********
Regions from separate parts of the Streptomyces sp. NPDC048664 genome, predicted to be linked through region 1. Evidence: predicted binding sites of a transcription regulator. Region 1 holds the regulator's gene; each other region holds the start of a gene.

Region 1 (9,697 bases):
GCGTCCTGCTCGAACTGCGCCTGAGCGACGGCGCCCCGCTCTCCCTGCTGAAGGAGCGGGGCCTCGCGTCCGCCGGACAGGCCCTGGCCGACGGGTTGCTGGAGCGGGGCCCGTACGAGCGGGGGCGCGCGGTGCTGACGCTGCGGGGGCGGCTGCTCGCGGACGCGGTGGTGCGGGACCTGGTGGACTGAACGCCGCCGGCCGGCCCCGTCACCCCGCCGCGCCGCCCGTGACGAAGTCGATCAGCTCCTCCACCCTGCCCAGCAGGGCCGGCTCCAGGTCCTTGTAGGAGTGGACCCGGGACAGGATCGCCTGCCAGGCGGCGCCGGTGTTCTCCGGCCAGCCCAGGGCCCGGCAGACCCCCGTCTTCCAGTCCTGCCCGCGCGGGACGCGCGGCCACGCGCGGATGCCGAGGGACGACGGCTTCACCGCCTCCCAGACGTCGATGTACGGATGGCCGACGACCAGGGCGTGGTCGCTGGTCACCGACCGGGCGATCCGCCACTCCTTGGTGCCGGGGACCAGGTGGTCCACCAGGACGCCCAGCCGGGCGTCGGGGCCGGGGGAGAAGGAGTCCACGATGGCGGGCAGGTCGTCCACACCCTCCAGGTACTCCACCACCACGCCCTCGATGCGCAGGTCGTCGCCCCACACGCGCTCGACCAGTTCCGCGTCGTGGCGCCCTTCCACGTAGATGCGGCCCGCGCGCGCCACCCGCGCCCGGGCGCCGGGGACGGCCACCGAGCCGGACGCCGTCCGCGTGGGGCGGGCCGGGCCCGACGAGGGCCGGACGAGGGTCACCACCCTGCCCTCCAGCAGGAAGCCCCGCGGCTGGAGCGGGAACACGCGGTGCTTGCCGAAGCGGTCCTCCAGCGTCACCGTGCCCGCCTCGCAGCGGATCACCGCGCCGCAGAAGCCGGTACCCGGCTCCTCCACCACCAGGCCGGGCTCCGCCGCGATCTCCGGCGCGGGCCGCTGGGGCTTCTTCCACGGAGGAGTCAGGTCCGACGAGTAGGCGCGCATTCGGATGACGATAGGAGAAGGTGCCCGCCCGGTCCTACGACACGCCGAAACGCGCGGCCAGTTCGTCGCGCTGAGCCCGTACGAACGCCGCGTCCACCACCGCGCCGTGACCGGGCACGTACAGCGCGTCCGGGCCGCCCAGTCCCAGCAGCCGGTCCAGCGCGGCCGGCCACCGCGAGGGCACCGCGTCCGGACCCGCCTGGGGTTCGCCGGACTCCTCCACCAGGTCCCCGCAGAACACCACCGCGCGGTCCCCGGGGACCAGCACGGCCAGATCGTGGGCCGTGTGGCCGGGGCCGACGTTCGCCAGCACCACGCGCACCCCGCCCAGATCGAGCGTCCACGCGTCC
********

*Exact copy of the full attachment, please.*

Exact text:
Regions from separate parts of the Streptomyces sp. NPDC048664 genome, predicted to be linked through region 1. Evidence: predicted binding sites of a transcription regulator. Region 1 holds the regulator's gene; each other region holds the start of a gene.

Region 1 (9,697 bases):
GCGTCCTGCTCGAACTGCGCCTGAGCGACGGCGCCCCGCTCTCCCTGCTGAAGGAGCGGGGCCTCGCGTCCGCCGGACAGGCCCTGGCCGACGGGTTGCTGGAGCGGGGCCCGTACGAGCGGGGGCGCGCGGTGCTGACGCTGCGGGGGCGGCTGCTCGCGGACGCGGTGGTGCGGGACCTGGTGGACTGAACGCCGCCGGCCGGCCCCGTCACCCCGCCGCGCCGCCCGTGACGAAGTCGATCAGCTCCTCCACCCTGCCCAGCAGGGCCGGCTCCAGGTCCTTGTAGGAGTGGACCCGGGACAGGATCGCCTGCCAGGCGGCGCCGGTGTTCTCCGGCCAGCCCAGGGCCCGGCAGACCCCCGTCTTCCAGTCCTGCCCGCGCGGGACGCGCGGCCACGCGCGGATGCCGAGGGACGACGGCTTCACCGCCTCCCAGACGTCGATGTACGGATGGCCGACGACCAGGGCGTGGTCGCTGGTCACCGACCGGGCGATCCGCCACTCCTTGGTGCCGGGGACCAGGTGGTCCACCAGGACGCCCAGCCGGGCGTCGGGGCCGGGGGAGAAGGAGTCCACGATGGCGGGCAGGTCGTCCACACCCTCCAGGTACTCCACCACCACGCCCTCGATGCGCAGGTCGTCGCCCCACACGCGCTCGACCAGTTCCGCGTCGTGGCGCCCTTCCACGTAGATGCGGCCCGCGCGCGCCACCCGCGCCCGGGCGCCGGGGACGGCCACCGAGCCGGACGCCGTCCGCGTGGGGCGGGCCGGGCCCGACGAGGGCCGGACGAGGGTCACCACCCTGCCCTCCAGCAGGAAGCCCCGCGGCTGGAGCGGGAACACGCGGTGCTTGCCGAAGCGGTCCTCCAGCGTCACCGTGCCCGCCTCGCAGCGGATCACCGCGCCGCAGAAGCCGGTACCCGGCTCCTCCACCACCAGGCCGGGCTCCGCCGCGATCTCCGGCGCGGGCCGCTGGGGCTTCTTCCACGGAGGAGTCAGGTCCGACGAGTAGGCGCGCATTCGGATGACGATAGGAGAAGGTGCCCGCCCGGTCCTACGACACGCCGAAACGCGCGGCCAGTTCGTCGCGCTGAGCCCGTACGAACGCCGCGTCCACCACCGCGCCGTGACCGGGCACGTACAGCGCGTCCGGGCCGCCCAGTCCCAGCAGCCGGTCCAGCGCGGCCGGCCACCGCGAGGGCACCGCGTCCGGACCCGCCTGGGGTTCGCCGGACTCCTCCACCAGGTCCCCGCAGAACACCACCGCGCGGTCCCCGGGGACCAGCACGGCCAGATCGTGGGCCGTGTGGCCGGGGCCGACGTTCGCCAGCACCACGCGCACCCCGCCCAGATCGAGCGTCCACGCGTCC